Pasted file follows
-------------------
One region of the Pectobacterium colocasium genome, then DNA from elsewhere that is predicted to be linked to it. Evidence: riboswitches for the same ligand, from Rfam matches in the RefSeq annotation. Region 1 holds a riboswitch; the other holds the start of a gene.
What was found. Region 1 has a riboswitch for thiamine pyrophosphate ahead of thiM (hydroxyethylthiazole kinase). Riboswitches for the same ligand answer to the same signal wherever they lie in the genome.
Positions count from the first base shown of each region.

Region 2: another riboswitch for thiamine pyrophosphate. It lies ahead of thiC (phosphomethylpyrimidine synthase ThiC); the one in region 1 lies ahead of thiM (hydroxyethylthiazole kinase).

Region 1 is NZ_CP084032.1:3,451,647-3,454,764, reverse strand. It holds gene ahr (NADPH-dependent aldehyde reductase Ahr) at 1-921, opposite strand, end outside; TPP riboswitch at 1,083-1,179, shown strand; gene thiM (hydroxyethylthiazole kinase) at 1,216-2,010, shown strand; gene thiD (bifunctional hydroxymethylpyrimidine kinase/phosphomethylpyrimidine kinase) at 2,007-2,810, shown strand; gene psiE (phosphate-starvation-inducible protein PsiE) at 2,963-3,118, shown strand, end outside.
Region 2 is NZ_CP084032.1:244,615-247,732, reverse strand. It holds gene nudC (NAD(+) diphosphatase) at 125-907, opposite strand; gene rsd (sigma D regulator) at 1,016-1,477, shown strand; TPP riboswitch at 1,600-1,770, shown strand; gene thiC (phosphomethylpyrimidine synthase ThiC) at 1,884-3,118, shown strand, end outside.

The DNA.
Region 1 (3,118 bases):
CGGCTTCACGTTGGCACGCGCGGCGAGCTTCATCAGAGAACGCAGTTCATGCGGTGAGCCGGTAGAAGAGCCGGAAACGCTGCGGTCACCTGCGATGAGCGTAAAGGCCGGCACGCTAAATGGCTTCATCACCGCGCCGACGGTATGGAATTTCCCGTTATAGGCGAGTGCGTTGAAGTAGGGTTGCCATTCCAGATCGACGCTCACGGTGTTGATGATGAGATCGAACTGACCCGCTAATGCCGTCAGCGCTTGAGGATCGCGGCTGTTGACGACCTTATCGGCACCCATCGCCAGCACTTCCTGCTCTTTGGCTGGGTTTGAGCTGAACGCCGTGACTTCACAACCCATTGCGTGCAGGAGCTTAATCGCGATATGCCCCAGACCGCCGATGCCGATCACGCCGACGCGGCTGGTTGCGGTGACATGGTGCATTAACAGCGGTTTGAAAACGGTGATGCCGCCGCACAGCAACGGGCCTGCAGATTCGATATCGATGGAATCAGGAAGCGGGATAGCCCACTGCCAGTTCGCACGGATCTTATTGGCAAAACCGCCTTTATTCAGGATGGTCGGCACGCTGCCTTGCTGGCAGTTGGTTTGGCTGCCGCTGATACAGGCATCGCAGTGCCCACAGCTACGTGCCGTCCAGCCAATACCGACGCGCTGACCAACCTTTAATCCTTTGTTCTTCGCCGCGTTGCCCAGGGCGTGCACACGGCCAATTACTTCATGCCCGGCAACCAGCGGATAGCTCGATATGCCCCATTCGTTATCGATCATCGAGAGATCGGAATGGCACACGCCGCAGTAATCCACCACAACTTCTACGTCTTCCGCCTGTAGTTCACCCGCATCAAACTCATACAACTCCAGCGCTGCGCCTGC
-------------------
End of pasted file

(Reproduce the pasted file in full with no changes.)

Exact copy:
One region of the Pectobacterium colocasium genome, then DNA from elsewhere that is predicted to be linked to it. Evidence: riboswitches for the same ligand, from Rfam matches in the RefSeq annotation. Region 1 holds a riboswitch; the other holds the start of a gene.
What was found. Region 1 has a riboswitch for thiamine pyrophosphate ahead of thiM (hydroxyethylthiazole kinase). Riboswitches for the same ligand answer to the same signal wherever they lie in the genome.
Positions count from the first base shown of each region.

Region 2: another riboswitch for thiamine pyrophosphate. It lies ahead of thiC (phosphomethylpyrimidine synthase ThiC); the one in region 1 lies ahead of thiM (hydroxyethylthiazole kinase).

Region 1 is NZ_CP084032.1:3,451,647-3,454,764, reverse strand. It holds gene ahr (NADPH-dependent aldehyde reductase Ahr) at 1-921, opposite strand, end outside; TPP riboswitch at 1,083-1,179, shown strand; gene thiM (hydroxyethylthiazole kinase) at 1,216-2,010, shown strand; gene thiD (bifunctional hydroxymethylpyrimidine kinase/phosphomethylpyrimidine kinase) at 2,007-2,810, shown strand; gene psiE (phosphate-starvation-inducible protein PsiE) at 2,963-3,118, shown strand, end outside.
Region 2 is NZ_CP084032.1:244,615-247,732, reverse strand. It holds gene nudC (NAD(+) diphosphatase) at 125-907, opposite strand; gene rsd (sigma D regulator) at 1,016-1,477, shown strand; TPP riboswitch at 1,600-1,770, shown strand; gene thiC (phosphomethylpyrimidine synthase ThiC) at 1,884-3,118, shown strand, end outside.

The DNA.
Region 1 (3,118 bases):
CGGCTTCACGTTGGCACGCGCGGCGAGCTTCATCAGAGAACGCAGTTCATGCGGTGAGCCGGTAGAAGAGCCGGAAACGCTGCGGTCACCTGCGATGAGCGTAAAGGCCGGCACGCTAAATGGCTTCATCACCGCGCCGACGGTATGGAATTTCCCGTTATAGGCGAGTGCGTTGAAGTAGGGTTGCCATTCCAGATCGACGCTCACGGTGTTGATGATGAGATCGAACTGACCCGCTAATGCCGTCAGCGCTTGAGGATCGCGGCTGTTGACGACCTTATCGGCACCCATCGCCAGCACTTCCTGCTCTTTGGCTGGGTTTGAGCTGAACGCCGTGACTTCACAACCCATTGCGTGCAGGAGCTTAATCGCGATATGCCCCAGACCGCCGATGCCGATCACGCCGACGCGGCTGGTTGCGGTGACATGGTGCATTAACAGCGGTTTGAAAACGGTGATGCCGCCGCACAGCAACGGGCCTGCAGATTCGATATCGATGGAATCAGGAAGCGGGATAGCCCACTGCCAGTTCGCACGGATCTTATTGGCAAAACCGCCTTTATTCAGGATGGTCGGCACGCTGCCTTGCTGGCAGTTGGTTTGGCTGCCGCTGATACAGGCATCGCAGTGCCCACAGCTACGTGCCGTCCAGCCAATACCGACGCGCTGACCAACCTTTAATCCTTTGTTCTTCGCCGCGTTGCCCAGGGCGTGCACACGGCCAATTACTTCATGCCCGGCAACCAGCGGATAGCTCGATATGCCCCATTCGTTATCGATCATCGAGAGATCGGAATGGCACACGCCGCAGTAATCCACCACAACTTCTACGTCTTCCGCCTGTAGTTCACCCGCATCAAACTCATACAACTCCAGCGCTGCGCCTGC